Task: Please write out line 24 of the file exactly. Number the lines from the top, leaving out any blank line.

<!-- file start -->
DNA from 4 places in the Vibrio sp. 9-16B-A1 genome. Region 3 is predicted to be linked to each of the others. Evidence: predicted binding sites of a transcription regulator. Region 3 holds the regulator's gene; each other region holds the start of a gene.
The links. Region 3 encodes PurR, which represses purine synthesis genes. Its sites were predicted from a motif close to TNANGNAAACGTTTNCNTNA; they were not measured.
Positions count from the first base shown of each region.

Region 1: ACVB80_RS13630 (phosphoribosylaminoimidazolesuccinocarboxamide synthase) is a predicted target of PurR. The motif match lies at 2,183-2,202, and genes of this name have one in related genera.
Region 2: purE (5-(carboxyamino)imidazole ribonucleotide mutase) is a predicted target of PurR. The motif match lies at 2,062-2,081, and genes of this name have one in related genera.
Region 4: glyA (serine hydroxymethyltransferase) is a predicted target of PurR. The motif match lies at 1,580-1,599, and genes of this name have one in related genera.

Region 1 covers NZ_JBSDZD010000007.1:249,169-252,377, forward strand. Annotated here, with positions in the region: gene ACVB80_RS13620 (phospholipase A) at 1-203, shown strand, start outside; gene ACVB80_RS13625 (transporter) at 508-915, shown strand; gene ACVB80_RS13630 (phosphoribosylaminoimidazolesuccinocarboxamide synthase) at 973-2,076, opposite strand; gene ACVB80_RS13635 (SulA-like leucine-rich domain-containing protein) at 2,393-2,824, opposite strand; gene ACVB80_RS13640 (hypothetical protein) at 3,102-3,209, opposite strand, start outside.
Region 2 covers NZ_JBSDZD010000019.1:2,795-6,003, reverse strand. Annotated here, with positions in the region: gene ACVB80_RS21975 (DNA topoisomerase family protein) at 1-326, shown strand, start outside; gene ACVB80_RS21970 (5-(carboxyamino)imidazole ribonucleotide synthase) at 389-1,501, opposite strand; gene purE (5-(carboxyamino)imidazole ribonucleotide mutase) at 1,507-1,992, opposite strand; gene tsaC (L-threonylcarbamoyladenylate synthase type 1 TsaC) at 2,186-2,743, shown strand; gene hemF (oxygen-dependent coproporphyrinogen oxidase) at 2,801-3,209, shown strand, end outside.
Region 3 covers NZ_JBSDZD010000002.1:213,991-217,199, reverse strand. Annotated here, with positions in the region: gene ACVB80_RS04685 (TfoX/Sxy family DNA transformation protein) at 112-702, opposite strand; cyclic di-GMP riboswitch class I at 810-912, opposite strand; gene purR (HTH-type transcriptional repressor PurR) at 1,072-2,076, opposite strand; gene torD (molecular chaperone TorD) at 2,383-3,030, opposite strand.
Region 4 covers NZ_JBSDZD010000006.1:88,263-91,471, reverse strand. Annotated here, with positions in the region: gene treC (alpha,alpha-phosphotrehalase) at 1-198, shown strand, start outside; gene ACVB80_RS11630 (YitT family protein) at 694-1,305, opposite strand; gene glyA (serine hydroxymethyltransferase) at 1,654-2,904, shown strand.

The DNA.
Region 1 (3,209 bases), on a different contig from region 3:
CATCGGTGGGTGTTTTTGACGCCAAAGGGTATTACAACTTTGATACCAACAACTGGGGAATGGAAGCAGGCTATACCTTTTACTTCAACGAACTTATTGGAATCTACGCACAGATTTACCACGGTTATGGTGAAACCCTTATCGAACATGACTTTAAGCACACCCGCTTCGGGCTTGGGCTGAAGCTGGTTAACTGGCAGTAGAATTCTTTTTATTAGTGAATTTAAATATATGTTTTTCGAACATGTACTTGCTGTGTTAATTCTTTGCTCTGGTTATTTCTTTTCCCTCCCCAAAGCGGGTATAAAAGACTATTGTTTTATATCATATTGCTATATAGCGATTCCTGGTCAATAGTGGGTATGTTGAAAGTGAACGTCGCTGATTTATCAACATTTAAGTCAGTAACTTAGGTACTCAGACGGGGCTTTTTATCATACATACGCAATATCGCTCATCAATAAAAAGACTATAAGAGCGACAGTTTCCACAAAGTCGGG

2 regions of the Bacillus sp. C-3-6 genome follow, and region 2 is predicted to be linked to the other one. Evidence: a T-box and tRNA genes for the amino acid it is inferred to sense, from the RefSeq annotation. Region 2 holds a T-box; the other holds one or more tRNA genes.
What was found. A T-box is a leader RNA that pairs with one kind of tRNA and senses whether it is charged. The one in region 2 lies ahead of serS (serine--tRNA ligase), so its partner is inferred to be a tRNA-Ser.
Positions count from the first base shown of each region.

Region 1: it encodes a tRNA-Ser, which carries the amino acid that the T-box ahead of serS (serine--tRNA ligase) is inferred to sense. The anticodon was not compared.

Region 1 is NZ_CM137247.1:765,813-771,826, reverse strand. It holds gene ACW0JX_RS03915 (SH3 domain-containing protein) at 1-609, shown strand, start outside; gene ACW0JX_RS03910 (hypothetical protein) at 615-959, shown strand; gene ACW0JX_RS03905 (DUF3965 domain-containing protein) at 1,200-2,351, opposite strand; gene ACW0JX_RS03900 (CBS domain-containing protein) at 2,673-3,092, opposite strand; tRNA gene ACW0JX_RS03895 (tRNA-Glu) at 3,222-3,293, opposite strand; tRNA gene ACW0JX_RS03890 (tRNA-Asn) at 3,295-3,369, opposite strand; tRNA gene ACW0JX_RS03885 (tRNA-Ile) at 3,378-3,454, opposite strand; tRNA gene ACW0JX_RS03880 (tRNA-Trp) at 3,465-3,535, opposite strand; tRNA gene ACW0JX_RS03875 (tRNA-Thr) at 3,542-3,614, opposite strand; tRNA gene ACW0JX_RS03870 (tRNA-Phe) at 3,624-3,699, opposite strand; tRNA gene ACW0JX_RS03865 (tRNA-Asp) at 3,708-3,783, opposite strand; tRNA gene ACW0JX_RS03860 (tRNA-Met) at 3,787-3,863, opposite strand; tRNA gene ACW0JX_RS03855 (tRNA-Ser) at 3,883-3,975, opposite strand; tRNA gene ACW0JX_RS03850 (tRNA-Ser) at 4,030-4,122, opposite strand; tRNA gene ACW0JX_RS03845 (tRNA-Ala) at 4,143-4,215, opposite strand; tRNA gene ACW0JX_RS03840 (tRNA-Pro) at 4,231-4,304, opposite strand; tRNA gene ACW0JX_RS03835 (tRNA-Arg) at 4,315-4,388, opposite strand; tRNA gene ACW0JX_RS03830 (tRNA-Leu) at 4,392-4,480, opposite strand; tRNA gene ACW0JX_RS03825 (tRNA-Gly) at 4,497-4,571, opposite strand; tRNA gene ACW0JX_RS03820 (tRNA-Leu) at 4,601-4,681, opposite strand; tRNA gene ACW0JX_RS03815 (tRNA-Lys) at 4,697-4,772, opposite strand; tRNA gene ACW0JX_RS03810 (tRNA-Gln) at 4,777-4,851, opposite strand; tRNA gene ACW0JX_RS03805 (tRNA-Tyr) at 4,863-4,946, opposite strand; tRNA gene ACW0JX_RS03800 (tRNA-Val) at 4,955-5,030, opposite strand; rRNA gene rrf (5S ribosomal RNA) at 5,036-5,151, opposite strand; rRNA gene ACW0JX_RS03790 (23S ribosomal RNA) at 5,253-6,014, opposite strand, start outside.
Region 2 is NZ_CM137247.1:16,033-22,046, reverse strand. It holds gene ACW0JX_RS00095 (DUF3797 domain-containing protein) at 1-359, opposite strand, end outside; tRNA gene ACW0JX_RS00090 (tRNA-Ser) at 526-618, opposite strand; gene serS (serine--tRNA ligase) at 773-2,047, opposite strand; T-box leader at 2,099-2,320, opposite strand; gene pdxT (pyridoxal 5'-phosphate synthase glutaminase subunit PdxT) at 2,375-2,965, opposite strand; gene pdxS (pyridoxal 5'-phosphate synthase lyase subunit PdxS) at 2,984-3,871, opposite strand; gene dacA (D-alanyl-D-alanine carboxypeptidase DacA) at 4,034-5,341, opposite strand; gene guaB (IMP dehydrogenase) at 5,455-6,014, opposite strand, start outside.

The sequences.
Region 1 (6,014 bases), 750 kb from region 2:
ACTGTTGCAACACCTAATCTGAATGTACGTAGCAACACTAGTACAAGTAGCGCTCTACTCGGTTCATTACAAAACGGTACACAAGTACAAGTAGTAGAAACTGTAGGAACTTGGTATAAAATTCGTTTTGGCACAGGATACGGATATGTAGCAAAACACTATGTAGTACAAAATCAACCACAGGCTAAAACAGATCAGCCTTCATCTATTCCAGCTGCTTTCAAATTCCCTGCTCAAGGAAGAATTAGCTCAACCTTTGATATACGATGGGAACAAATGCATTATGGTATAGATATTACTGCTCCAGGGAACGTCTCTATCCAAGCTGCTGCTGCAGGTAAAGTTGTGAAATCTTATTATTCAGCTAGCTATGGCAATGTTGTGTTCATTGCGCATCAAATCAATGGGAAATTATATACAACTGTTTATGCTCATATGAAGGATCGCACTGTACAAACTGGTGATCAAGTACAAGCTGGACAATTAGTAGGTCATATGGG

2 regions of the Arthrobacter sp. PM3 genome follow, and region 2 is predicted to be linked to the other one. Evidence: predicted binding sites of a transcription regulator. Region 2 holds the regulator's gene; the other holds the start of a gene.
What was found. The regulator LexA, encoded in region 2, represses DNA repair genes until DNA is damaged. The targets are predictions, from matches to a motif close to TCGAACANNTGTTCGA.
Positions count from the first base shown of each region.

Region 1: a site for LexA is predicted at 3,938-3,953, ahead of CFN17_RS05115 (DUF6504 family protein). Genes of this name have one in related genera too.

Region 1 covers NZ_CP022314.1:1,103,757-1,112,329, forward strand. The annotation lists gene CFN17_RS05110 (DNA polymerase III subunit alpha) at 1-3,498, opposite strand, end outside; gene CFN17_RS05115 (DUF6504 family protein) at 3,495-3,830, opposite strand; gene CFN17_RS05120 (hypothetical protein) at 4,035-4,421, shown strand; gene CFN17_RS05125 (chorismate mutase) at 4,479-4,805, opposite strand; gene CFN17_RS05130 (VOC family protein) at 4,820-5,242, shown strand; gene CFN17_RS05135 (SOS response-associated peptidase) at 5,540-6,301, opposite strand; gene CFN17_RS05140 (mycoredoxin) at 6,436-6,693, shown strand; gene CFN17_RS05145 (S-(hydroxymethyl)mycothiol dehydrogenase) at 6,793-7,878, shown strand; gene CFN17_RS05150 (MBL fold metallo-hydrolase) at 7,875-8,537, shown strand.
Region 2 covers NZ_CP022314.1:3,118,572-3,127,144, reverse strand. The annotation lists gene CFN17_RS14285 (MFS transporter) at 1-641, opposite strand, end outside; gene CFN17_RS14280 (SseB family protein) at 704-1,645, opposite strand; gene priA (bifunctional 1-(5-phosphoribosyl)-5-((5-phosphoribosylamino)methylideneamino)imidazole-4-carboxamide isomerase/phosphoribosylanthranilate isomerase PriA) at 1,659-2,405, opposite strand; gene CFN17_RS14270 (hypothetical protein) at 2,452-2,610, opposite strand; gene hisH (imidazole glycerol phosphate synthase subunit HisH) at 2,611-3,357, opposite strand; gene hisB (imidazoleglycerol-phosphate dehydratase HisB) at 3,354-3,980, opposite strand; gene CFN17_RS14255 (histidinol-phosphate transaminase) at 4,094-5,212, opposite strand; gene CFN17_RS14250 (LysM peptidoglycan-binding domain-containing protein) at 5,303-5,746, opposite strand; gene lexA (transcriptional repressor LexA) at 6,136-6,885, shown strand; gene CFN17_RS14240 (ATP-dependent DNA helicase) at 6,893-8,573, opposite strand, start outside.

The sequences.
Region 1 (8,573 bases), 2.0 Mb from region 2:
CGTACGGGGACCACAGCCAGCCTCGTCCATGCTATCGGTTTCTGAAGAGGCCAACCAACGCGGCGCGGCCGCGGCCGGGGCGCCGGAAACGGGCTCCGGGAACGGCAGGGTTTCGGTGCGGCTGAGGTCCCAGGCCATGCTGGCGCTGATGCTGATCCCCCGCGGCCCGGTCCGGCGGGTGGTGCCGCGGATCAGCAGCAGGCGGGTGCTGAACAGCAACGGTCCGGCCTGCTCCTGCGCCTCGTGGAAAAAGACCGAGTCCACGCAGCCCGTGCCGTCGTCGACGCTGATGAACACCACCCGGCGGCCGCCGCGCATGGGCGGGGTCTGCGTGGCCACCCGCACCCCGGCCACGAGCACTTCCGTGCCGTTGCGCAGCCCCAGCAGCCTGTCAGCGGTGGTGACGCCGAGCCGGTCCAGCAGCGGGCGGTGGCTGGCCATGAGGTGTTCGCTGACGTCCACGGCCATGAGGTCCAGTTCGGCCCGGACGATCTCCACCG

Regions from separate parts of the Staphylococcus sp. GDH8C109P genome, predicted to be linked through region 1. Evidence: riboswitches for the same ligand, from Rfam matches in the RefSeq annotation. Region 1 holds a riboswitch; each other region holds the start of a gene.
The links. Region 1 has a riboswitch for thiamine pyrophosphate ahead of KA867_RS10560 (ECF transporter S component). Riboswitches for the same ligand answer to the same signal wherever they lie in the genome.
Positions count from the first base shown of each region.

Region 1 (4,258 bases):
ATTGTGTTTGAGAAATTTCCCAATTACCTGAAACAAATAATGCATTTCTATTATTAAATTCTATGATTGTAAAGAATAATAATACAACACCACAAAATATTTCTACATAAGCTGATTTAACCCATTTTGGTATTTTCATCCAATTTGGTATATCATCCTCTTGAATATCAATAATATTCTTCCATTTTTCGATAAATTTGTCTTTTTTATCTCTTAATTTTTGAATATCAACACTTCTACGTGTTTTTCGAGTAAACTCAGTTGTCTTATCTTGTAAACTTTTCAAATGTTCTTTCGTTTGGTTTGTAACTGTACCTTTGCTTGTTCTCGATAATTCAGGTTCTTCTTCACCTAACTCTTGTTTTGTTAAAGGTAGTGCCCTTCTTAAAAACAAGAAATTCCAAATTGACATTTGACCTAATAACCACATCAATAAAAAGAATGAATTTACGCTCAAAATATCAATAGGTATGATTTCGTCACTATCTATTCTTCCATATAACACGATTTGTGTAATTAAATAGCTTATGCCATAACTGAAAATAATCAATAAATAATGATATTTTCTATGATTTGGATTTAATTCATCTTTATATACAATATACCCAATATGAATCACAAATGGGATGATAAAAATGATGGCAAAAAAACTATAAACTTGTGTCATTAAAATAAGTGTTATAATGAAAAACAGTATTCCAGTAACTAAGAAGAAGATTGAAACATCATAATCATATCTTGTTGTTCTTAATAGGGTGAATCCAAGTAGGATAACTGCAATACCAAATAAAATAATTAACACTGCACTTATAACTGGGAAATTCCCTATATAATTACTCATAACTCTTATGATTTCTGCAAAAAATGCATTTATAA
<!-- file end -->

What was found. The regulator LexA, encoded in region 2, represses DNA repair genes until DNA is damaged. The targets are predictions, from matches to a motif close to TCGAACANNTGTTCGA.